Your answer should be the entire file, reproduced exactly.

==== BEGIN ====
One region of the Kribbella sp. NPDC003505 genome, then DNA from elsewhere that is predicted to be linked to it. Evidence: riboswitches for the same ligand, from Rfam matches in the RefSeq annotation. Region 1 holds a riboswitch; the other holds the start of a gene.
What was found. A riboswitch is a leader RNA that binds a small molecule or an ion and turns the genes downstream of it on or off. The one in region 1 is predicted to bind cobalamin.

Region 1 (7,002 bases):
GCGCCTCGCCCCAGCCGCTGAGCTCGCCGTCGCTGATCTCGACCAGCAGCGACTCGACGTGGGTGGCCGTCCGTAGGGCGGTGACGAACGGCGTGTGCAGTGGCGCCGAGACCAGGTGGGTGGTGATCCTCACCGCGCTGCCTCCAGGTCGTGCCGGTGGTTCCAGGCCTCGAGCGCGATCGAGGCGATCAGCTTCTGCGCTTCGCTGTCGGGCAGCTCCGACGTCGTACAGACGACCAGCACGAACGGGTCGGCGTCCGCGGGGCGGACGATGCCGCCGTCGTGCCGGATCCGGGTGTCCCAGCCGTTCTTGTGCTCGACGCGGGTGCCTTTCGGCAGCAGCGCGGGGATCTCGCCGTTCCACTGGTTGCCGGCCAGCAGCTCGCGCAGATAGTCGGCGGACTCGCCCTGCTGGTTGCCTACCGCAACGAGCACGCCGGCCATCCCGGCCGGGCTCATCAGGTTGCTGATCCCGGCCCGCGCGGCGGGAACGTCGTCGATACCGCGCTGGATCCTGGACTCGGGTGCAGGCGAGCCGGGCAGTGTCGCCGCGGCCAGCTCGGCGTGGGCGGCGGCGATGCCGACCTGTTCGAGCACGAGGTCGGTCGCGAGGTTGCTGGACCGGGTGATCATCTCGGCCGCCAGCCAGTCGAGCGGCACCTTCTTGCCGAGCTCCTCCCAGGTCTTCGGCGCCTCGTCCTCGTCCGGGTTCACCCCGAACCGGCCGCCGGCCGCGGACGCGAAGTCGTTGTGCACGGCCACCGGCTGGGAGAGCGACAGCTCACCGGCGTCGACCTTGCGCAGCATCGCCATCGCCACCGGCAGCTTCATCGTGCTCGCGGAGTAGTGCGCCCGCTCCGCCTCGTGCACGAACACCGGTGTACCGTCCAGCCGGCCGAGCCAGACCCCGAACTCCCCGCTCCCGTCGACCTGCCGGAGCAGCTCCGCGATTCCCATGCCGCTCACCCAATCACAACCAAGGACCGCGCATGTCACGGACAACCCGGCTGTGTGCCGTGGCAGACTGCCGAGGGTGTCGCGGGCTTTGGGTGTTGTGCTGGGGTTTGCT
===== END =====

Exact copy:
One region of the Kribbella sp. NPDC003505 genome, then DNA from elsewhere that is predicted to be linked to it. Evidence: riboswitches for the same ligand, from Rfam matches in the RefSeq annotation. Region 1 holds a riboswitch; the other holds the start of a gene.
What was found. A riboswitch is a leader RNA that binds a small molecule or an ion and turns the genes downstream of it on or off. The one in region 1 is predicted to bind cobalamin.

Region 1 (7,002 bases):
GCGCCTCGCCCCAGCCGCTGAGCTCGCCGTCGCTGATCTCGACCAGCAGCGACTCGACGTGGGTGGCCGTCCGTAGGGCGGTGACGAACGGCGTGTGCAGTGGCGCCGAGACCAGGTGGGTGGTGATCCTCACCGCGCTGCCTCCAGGTCGTGCCGGTGGTTCCAGGCCTCGAGCGCGATCGAGGCGATCAGCTTCTGCGCTTCGCTGTCGGGCAGCTCCGACGTCGTACAGACGACCAGCACGAACGGGTCGGCGTCCGCGGGGCGGACGATGCCGCCGTCGTGCCGGATCCGGGTGTCCCAGCCGTTCTTGTGCTCGACGCGGGTGCCTTTCGGCAGCAGCGCGGGGATCTCGCCGTTCCACTGGTTGCCGGCCAGCAGCTCGCGCAGATAGTCGGCGGACTCGCCCTGCTGGTTGCCTACCGCAACGAGCACGCCGGCCATCCCGGCCGGGCTCATCAGGTTGCTGATCCCGGCCCGCGCGGCGGGAACGTCGTCGATACCGCGCTGGATCCTGGACTCGGGTGCAGGCGAGCCGGGCAGTGTCGCCGCGGCCAGCTCGGCGTGGGCGGCGGCGATGCCGACCTGTTCGAGCACGAGGTCGGTCGCGAGGTTGCTGGACCGGGTGATCATCTCGGCCGCCAGCCAGTCGAGCGGCACCTTCTTGCCGAGCTCCTCCCAGGTCTTCGGCGCCTCGTCCTCGTCCGGGTTCACCCCGAACCGGCCGCCGGCCGCGGACGCGAAGTCGTTGTGCACGGCCACCGGCTGGGAGAGCGACAGCTCACCGGCGTCGACCTTGCGCAGCATCGCCATCGCCACCGGCAGCTTCATCGTGCTCGCGGAGTAGTGCGCCCGCTCCGCCTCGTGCACGAACACCGGTGTACCGTCCAGCCGGCCGAGCCAGACCCCGAACTCCCCGCTCCCGTCGACCTGCCGGAGCAGCTCCGCGATTCCCATGCCGCTCACCCAATCACAACCAAGGACCGCGCATGTCACGGACAACCCGGCTGTGTGCCGTGGCAGACTGCCGAGGGTGTCGCGGGCTTTGGGTGTTGTGCTGGGGTTTGCT